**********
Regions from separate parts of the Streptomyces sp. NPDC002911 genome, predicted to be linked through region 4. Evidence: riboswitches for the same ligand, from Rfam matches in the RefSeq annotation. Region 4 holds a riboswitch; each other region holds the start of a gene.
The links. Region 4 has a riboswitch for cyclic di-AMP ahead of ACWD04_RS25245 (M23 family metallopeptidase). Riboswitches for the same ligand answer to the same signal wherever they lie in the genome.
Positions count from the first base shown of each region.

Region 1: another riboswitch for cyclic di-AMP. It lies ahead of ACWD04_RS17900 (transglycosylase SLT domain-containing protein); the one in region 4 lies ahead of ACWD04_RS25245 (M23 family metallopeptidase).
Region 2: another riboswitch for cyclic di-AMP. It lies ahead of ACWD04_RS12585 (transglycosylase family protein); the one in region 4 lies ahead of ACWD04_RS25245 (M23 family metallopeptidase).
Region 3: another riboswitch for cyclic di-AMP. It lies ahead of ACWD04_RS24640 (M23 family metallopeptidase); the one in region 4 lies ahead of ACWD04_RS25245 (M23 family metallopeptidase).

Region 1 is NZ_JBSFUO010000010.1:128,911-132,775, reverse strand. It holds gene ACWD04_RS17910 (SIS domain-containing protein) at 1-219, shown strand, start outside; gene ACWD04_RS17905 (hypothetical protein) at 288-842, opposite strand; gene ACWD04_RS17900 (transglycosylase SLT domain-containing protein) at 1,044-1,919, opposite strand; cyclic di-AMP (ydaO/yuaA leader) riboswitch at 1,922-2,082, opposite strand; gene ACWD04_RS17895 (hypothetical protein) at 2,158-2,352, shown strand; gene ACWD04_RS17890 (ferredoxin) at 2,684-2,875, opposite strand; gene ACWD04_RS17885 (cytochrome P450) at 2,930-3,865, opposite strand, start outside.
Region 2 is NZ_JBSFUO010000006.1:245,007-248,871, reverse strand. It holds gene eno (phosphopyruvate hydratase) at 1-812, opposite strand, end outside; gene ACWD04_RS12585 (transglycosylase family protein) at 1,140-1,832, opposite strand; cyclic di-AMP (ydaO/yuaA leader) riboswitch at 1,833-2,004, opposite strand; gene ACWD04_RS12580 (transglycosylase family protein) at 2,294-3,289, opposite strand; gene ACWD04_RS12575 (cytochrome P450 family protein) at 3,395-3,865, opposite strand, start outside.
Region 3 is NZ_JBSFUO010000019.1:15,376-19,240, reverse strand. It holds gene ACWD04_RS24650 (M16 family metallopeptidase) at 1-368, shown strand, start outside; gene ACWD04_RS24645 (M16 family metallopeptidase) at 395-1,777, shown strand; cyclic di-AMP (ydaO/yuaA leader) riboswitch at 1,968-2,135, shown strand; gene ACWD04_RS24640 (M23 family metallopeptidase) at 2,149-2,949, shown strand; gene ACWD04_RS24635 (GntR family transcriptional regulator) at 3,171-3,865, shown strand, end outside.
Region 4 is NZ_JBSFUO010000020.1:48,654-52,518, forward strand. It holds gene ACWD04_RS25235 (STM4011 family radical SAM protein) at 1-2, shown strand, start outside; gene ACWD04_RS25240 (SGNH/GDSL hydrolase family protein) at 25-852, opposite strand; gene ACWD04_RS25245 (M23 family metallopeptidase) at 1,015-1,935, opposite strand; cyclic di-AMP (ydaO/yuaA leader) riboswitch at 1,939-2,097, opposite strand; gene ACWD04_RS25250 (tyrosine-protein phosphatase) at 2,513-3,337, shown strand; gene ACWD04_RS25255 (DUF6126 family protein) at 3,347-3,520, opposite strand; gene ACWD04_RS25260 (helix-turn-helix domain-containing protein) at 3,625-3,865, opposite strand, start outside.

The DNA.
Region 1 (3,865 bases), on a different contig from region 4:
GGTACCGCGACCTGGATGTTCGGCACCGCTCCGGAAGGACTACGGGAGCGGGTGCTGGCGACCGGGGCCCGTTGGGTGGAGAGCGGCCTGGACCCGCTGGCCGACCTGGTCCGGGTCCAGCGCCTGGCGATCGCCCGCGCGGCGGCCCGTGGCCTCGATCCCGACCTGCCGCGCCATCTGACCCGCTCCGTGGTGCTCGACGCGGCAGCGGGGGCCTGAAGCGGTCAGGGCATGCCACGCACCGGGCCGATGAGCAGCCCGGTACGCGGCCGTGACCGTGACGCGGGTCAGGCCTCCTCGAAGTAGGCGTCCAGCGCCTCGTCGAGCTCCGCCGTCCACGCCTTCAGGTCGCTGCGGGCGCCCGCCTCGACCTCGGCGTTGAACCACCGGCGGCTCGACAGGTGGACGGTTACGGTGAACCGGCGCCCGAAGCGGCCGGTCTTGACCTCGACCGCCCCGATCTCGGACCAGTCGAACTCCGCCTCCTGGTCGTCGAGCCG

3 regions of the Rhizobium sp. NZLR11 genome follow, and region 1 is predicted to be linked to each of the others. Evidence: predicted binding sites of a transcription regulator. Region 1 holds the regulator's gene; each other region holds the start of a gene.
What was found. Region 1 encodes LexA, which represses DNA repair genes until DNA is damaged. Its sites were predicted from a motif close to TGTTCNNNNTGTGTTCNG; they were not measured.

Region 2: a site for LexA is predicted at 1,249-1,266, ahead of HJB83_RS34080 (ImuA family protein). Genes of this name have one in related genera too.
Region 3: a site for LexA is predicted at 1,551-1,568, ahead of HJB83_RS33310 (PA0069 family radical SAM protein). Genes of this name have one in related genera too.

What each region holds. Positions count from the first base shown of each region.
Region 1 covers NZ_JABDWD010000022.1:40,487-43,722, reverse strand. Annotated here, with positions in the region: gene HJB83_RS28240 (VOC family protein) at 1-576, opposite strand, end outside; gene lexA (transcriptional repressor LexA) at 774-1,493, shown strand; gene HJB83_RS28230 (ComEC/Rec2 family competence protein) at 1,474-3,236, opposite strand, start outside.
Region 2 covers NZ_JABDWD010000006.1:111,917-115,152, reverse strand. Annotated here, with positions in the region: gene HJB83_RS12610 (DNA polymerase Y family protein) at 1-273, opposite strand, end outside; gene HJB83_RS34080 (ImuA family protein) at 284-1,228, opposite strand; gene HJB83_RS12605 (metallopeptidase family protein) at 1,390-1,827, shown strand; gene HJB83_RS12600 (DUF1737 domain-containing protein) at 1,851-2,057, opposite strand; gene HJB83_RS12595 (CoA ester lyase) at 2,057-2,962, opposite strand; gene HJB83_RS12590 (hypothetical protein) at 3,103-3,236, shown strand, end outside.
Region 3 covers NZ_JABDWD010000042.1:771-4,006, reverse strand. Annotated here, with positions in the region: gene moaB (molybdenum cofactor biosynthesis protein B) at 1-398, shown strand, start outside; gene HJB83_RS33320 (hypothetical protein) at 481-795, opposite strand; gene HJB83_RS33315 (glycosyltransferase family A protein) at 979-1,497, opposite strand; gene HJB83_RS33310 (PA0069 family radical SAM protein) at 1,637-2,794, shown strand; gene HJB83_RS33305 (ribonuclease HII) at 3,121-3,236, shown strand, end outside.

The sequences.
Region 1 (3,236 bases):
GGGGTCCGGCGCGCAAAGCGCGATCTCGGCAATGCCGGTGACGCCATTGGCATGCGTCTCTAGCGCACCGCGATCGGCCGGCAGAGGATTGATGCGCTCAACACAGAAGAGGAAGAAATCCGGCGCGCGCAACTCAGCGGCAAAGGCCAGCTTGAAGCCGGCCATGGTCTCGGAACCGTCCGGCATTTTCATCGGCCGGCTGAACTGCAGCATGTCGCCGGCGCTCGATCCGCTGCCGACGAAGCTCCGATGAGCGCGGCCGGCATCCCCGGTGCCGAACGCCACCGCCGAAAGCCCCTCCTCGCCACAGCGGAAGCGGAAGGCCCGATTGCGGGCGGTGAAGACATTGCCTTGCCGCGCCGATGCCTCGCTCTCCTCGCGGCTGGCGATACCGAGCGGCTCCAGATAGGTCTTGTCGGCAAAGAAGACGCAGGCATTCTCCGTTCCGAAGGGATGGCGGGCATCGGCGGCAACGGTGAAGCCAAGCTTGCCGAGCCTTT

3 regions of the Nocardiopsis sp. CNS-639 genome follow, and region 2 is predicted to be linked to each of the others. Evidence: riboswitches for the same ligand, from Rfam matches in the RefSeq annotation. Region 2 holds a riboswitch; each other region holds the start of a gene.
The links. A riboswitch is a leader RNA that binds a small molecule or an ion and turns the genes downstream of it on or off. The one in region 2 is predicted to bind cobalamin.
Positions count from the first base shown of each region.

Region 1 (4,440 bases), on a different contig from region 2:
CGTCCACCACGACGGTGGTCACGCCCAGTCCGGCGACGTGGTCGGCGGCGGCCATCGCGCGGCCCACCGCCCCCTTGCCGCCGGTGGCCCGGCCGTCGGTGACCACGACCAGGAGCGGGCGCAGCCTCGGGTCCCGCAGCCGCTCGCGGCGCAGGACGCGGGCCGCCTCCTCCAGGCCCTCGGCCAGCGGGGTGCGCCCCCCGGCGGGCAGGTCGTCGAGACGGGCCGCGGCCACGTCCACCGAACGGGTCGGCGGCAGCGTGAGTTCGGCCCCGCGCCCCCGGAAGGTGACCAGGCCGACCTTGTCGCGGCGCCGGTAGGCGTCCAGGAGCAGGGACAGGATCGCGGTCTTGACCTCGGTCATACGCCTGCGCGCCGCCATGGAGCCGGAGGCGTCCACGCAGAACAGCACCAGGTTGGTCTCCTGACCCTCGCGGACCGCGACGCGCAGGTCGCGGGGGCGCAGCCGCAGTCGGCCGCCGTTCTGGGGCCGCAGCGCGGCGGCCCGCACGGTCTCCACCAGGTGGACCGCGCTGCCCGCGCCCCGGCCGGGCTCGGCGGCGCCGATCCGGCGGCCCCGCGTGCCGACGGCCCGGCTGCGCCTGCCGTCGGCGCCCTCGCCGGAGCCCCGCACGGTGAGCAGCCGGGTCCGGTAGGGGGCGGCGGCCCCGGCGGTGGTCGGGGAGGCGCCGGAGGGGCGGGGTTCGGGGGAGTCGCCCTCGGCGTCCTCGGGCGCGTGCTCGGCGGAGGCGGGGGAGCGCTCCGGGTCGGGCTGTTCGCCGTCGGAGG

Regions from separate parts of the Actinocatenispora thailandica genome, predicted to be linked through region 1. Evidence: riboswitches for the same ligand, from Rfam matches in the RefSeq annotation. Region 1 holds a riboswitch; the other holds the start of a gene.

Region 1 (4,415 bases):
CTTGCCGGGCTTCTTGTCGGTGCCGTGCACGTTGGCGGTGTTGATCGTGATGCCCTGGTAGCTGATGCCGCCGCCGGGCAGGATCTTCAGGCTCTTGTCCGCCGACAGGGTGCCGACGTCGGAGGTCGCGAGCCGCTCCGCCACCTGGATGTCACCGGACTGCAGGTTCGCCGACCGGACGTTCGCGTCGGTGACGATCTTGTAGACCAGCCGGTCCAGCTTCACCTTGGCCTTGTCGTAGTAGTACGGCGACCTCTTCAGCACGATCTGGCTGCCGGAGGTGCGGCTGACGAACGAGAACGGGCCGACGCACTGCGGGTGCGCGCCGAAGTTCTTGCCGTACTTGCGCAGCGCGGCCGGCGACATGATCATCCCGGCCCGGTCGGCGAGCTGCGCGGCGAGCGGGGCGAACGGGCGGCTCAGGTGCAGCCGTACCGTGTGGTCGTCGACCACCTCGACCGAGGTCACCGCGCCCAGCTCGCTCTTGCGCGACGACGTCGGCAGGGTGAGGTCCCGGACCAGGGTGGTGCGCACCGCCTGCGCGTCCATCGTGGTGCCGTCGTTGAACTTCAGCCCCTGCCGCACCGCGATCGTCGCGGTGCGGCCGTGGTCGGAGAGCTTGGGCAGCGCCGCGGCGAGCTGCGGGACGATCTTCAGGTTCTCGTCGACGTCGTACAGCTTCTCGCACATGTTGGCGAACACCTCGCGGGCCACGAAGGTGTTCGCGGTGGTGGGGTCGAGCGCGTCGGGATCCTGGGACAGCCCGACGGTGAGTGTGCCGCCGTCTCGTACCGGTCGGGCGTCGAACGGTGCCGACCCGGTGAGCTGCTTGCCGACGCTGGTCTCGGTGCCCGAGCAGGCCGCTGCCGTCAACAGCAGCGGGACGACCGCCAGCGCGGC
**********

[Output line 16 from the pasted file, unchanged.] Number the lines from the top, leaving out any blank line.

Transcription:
Region 2: a site for LexA is predicted at 1,249-1,266, ahead of HJB83_RS34080 (ImuA family protein). Genes of this name have one in related genera too.